As the story opens, the leprechauns accuse the Arish dragons of stealing their gold. Even though the dragons deny committing the crime, the leprechauns throw them out of Ireland, and the siblings find themselves transported magically to a fishing boat in the middle of the Atlantic Ocean. Eventually, they land in Boston and look for rooms at the paranormal apartment house that is the center of activity in Chase's SN series. After meeting Bliss and Brandee and their husbands (all from FWF), Amber, too, ends up at the paranormal apartment house.
Due to a mix-up, Rory and Amber are assigned to the same tiny apartment—the last one available, so they decide to follow the "possession is nine-tenths of the law" rule. Each claims half the space with the primary rule being that the first one to leave the apartment loses it to the other. That puts the two in close contact 24/7, and even though they dislike each other, it is immediately obvious that they will soon fall in lust/love. The "possession" rule means that Amber must somehow teleport in and out of the apartment in response to "Mayday" calls for help without letting Rory know that she is gone.
Is this enough plot for you? Well—ready or not—there's much more. It seems that one of the leprechauns is a dragon-hating crook. Also, Rory and his sisters have three black-sheep, greedy cousins who want to take over the Arish castle and all of the treasure it holds. Additionally, Shannon has a fiancé back in Ireland who comes to Boston to track her down. Plus, Chad (the ghost from SN) is up to his usual shenanigans. And one more thing: Bliss is nine months pregnant, so you know from the start that a birth will take place at some point before this convoluted story ends. You can imagine that the plot jumps all over the place from story line to story line as Chase desperately tries to keep all of the plot balls in the air at the same time.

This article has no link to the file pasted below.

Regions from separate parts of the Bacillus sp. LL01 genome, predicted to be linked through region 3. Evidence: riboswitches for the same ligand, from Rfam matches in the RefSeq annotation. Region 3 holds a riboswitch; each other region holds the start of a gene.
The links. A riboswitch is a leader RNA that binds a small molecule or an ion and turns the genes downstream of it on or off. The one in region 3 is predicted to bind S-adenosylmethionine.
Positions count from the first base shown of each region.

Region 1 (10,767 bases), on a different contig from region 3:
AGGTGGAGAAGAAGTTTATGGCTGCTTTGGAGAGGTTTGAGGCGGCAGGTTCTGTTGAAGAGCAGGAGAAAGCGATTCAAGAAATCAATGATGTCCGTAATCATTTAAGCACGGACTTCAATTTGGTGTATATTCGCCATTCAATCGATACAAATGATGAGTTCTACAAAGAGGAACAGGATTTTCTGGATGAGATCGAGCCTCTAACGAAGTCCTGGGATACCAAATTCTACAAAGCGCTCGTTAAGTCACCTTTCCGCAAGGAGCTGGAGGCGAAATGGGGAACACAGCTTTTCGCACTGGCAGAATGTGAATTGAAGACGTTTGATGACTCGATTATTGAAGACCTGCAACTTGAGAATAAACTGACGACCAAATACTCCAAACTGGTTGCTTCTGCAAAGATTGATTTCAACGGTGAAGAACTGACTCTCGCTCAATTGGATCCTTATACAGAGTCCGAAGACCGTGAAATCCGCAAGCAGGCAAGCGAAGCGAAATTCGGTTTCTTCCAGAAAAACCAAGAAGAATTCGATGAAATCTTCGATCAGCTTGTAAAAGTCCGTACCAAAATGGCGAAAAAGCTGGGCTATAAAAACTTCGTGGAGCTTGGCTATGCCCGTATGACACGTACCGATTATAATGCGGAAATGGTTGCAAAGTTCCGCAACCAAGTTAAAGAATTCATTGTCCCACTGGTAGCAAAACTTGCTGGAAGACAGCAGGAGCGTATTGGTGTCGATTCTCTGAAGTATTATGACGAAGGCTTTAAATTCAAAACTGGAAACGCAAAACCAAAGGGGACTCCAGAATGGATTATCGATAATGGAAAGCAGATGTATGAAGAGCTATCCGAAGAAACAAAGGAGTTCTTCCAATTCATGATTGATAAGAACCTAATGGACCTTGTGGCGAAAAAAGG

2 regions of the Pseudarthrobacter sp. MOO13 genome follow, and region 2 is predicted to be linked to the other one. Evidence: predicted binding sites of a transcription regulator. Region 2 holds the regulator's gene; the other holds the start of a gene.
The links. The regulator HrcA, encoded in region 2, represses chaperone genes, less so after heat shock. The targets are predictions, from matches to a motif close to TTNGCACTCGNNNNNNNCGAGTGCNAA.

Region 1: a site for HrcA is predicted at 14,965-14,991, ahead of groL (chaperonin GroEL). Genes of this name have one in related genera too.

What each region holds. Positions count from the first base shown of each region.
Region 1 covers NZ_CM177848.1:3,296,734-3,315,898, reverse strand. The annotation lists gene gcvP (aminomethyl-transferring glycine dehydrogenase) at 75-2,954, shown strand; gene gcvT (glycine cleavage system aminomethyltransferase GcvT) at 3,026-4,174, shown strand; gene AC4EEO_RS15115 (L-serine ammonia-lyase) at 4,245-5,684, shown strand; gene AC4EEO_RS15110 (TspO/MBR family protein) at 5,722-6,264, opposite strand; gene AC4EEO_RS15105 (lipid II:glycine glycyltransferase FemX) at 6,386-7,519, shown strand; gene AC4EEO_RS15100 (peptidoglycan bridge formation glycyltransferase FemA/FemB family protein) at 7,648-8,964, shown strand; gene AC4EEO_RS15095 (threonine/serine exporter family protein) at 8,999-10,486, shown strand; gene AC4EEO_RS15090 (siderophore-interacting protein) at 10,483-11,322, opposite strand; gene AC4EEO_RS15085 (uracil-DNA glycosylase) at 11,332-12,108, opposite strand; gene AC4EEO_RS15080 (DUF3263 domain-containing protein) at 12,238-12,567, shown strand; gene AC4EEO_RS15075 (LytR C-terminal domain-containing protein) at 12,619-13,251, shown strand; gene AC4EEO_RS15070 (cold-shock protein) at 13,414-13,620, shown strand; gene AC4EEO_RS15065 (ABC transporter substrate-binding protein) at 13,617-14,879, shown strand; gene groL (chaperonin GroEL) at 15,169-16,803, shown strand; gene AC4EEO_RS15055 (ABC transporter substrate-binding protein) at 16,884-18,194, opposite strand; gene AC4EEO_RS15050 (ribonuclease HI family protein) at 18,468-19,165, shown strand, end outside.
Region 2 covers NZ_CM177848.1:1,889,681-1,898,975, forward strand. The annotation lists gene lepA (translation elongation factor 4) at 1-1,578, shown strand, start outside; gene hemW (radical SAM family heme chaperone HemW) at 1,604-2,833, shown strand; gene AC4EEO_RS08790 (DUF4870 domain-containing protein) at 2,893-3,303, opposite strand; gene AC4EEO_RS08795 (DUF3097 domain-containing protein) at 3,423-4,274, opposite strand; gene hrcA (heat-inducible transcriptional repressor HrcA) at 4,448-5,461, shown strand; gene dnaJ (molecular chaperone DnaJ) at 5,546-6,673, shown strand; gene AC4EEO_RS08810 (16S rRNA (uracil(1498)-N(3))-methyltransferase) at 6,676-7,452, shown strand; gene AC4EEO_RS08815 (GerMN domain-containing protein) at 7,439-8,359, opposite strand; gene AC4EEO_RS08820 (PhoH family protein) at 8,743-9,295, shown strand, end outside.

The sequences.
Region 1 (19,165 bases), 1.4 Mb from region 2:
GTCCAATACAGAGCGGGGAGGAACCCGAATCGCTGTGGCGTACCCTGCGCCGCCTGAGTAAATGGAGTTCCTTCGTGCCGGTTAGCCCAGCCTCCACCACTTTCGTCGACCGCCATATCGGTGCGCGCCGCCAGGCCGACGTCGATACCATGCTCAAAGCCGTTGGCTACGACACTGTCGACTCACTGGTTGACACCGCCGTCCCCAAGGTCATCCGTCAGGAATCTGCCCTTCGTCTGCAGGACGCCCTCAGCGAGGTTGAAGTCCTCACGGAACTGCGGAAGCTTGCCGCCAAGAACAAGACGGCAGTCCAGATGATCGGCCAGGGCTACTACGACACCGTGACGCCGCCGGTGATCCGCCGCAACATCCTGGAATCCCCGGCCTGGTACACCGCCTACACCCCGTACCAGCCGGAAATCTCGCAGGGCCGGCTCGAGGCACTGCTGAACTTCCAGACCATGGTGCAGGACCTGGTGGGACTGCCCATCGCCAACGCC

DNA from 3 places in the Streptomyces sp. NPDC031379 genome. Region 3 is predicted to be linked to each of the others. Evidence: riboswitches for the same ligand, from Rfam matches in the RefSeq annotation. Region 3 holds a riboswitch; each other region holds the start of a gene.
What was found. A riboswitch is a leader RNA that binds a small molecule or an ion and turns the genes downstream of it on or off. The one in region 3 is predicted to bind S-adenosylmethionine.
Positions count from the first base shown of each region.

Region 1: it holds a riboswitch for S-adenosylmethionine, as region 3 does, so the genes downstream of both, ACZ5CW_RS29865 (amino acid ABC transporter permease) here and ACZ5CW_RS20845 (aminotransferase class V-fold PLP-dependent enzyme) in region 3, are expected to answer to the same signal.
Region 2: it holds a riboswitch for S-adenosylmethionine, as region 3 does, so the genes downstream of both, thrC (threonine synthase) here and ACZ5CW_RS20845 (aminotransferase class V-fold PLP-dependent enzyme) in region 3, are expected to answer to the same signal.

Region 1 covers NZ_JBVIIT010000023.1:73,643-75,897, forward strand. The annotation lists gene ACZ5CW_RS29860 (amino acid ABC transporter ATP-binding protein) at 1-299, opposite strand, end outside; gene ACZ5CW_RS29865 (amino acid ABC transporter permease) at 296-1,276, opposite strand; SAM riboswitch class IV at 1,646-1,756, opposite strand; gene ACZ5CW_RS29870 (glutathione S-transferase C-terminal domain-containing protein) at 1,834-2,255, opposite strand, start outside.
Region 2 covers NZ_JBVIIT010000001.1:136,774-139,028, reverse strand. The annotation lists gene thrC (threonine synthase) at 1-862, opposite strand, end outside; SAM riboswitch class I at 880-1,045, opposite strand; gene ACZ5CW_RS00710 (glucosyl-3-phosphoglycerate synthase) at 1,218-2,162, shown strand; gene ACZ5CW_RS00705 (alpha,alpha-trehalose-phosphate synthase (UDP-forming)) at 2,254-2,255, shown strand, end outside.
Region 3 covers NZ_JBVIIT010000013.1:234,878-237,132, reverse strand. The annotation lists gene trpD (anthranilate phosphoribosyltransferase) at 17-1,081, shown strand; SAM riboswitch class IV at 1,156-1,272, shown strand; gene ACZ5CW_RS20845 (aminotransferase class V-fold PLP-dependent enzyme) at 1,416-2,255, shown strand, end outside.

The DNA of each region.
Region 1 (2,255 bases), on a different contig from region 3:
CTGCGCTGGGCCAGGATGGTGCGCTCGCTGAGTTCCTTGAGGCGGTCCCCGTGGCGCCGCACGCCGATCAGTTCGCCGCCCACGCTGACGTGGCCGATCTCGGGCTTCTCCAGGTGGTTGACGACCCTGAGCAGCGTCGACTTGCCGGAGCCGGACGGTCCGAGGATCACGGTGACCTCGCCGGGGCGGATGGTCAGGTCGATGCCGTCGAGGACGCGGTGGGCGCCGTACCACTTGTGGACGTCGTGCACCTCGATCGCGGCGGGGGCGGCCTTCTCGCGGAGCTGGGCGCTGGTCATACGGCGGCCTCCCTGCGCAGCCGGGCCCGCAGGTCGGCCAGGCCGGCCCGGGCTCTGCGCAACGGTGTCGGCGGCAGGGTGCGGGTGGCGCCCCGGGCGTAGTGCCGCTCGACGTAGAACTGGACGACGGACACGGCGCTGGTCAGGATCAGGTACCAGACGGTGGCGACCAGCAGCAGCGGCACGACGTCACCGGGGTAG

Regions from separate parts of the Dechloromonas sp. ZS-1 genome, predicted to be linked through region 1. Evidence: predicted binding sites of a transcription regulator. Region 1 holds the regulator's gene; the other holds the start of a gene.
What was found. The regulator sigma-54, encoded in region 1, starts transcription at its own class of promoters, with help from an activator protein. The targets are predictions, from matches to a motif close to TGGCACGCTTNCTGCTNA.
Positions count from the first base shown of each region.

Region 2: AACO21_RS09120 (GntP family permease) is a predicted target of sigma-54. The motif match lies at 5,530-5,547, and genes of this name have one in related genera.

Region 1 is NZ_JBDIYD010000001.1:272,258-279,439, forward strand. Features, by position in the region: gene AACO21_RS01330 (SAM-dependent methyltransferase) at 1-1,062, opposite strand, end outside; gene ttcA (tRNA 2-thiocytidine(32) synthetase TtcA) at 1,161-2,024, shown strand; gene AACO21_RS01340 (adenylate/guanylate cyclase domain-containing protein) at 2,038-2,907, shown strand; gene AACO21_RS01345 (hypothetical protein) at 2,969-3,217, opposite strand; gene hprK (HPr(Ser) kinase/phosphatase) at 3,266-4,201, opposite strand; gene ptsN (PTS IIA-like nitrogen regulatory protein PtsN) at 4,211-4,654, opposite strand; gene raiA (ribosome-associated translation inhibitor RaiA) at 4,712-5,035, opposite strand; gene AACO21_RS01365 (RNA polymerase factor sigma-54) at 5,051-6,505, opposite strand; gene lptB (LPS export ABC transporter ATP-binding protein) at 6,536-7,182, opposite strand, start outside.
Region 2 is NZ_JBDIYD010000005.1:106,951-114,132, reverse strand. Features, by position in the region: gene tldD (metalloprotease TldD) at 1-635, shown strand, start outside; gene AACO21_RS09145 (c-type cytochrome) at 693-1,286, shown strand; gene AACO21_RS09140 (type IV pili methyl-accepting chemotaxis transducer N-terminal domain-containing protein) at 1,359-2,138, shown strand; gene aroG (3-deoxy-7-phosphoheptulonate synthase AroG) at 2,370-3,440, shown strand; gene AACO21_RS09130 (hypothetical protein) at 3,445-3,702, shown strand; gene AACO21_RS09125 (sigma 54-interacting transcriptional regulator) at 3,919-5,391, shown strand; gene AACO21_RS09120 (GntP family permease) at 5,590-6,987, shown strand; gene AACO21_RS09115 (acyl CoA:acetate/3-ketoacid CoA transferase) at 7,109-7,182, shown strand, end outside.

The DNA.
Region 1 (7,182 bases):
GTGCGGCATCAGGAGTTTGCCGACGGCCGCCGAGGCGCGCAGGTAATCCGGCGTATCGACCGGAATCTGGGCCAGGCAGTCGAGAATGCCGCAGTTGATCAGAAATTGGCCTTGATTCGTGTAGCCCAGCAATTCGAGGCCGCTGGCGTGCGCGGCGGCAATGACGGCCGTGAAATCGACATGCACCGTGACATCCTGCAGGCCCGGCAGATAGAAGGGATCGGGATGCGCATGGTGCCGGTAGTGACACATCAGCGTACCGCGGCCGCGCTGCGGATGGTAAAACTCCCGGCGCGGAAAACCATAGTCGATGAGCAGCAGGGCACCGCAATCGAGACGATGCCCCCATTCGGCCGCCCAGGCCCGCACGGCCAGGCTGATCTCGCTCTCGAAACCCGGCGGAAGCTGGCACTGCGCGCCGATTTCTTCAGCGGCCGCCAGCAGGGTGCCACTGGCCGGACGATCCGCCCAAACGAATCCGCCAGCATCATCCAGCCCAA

And there is one more problem—one that I raised about Chase's FWF series. All of the Irish villagers are portrayed as stereotypical Irishmen: hard-drinking, constantly brawling, lazy, easily led, red-haired, etc. Chase used Italian stereotypes in one of the FWF novels, and these Irish tropes are just as offensive.
All in all, this series is on a par (sub-par) with the other two series: one-dimensional characters, implausible events, a hopscotch plot, a weak romance, and stilted dialogue with awkward attempts at humor. For some hard-to-understand reason, RT Book Reviews liked the dialogue much more than I did and gave this book four stars. Click HERE to get a second opinion by reading that review. Click HERE to read or listen to an excerpt from I Dream of Dragons on its Amazon.com page where you can click on the cover art (for print) or the "Listen" icon (for audio).
FULL DISCLOSURE: My review of I Dream of Dragons is based on an electronic advance reading copy (ARC) of the book that I received from the publisher through NetGalley. I received no promotional or monetary rewards, and the opinions in this review are strictly my own.